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The Conversationalists

Wadada Leo Smith and John Lindberg, An die Musik, Dec. 2

DUOPOLY: (from left) John Lindberg and Wadada Leo Smith talk it out.

By Geoffrey Himes | Posted 12/14/2005

It’s hard for a room with only 75 seats—even if they are soft, upholstered armchairs, as they are at An die Musik—to afford a quartet or quintet. So Bernard Lyons, who books the jazz for the downtown record store’s second-floor performance space, has been bringing in a lot of duos. On the first Friday of this month, An die Musik featured trumpeter Wadada Leo Smith and bassist John Lindberg.

The advantage of the duo format is the chance to hear a one-to-one dialogue between two musicians without any distractions. The danger of the setup is the temptation for a musician to wander off in disregard of what his or her partner is doing. There were examples of both when Smith and Lindberg shared the stage.

Smith is a founding member of Chicago’s legendary Association for the Advancement of Creative Musicians and more recently has teamed with guitarist Henry Kaiser to lead Yo Miles!, exploring the early-’70s electric music of Miles Davis. When Smith—a short man in bushy Afro, salt-and-pepper beard, and black-leather jacket—crouched, bent-kneed, his S-shape recalled Davis’ posture. And when he squirted out short fragments of enigmatic sound clusters, he recalled Davis’ most avant-garde period.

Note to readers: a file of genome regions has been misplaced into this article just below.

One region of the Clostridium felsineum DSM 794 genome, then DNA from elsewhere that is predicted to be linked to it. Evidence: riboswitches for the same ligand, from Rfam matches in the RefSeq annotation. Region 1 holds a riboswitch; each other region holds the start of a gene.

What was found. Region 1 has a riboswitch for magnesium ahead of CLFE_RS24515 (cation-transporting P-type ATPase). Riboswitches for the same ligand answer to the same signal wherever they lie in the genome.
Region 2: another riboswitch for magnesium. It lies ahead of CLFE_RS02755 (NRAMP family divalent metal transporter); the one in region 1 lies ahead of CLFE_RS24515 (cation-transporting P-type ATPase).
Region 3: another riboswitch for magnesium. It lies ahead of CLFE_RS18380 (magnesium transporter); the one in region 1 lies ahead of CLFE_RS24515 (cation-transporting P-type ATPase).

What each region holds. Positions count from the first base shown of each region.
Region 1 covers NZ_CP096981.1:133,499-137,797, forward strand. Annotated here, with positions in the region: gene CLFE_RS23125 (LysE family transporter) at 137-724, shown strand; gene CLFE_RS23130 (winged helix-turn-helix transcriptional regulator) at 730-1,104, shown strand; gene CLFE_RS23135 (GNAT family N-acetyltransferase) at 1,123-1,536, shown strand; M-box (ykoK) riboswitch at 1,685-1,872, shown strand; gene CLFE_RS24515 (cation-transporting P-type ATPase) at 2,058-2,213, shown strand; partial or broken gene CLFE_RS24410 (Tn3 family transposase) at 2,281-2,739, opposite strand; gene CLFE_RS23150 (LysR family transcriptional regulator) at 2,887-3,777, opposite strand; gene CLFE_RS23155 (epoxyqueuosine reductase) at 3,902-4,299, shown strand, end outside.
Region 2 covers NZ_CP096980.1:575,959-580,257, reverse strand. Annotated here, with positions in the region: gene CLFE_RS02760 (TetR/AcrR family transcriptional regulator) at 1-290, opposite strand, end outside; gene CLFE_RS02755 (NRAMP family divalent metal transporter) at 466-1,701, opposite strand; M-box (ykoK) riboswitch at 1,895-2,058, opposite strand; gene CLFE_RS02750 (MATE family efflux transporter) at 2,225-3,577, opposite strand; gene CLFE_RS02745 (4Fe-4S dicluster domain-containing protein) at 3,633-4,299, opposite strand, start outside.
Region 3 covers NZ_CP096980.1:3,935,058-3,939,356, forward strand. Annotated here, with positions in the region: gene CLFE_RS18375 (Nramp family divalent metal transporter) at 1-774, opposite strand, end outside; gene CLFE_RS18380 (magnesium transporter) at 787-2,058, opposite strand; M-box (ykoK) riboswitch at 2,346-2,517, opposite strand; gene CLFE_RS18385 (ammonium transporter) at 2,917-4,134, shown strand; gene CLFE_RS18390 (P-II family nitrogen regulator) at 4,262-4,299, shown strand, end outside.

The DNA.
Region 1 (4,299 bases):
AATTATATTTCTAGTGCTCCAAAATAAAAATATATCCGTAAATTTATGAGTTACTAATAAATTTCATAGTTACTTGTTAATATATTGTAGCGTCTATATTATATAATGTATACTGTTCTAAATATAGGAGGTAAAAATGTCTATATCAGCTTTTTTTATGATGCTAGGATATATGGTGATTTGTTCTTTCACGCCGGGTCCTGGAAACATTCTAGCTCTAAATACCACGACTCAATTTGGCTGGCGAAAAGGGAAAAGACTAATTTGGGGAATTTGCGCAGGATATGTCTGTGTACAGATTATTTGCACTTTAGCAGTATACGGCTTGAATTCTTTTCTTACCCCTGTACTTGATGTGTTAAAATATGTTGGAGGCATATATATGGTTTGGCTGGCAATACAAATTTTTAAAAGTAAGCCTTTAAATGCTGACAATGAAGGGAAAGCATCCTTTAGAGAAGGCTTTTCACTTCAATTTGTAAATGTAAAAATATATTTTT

Upright bassist Lindberg, a co-founder of the String Trio of New York, is as tall as Smith is short and sported a pointed goatee. Rather than play a supporting role, Lindberg tossed spasms of notes back at Smith, sometimes connecting with him and sometimes not.

In the first set, the two played four extended improvisations, much of the time pushing the limits of their instruments. Smith alternated between barely audible, whistling passages and blistering squeals, while Lindberg attacked his four strings with a stick, a bow, and plucking and sliding fingers. At times it sounded more like research than development, but when Smith sustained a tone against Lindberg’s skittery excursions, or when Lindberg maintained a motif against Smith’s trumpet cries, it all paid off.

For the final improv, Smith sat in a chair, stuck a big mute in his horn, and played a lyrical ballad that recalled an earlier era of Davis. While Smith improvised a melodic murmur, Lindberg stuck in just a few notes here and there to hint at a harmonic architecture. After the agitated groping of the first three pieces, this was romantic reprieve, the kind of moment that makes the duo shows at An die Musik so special.

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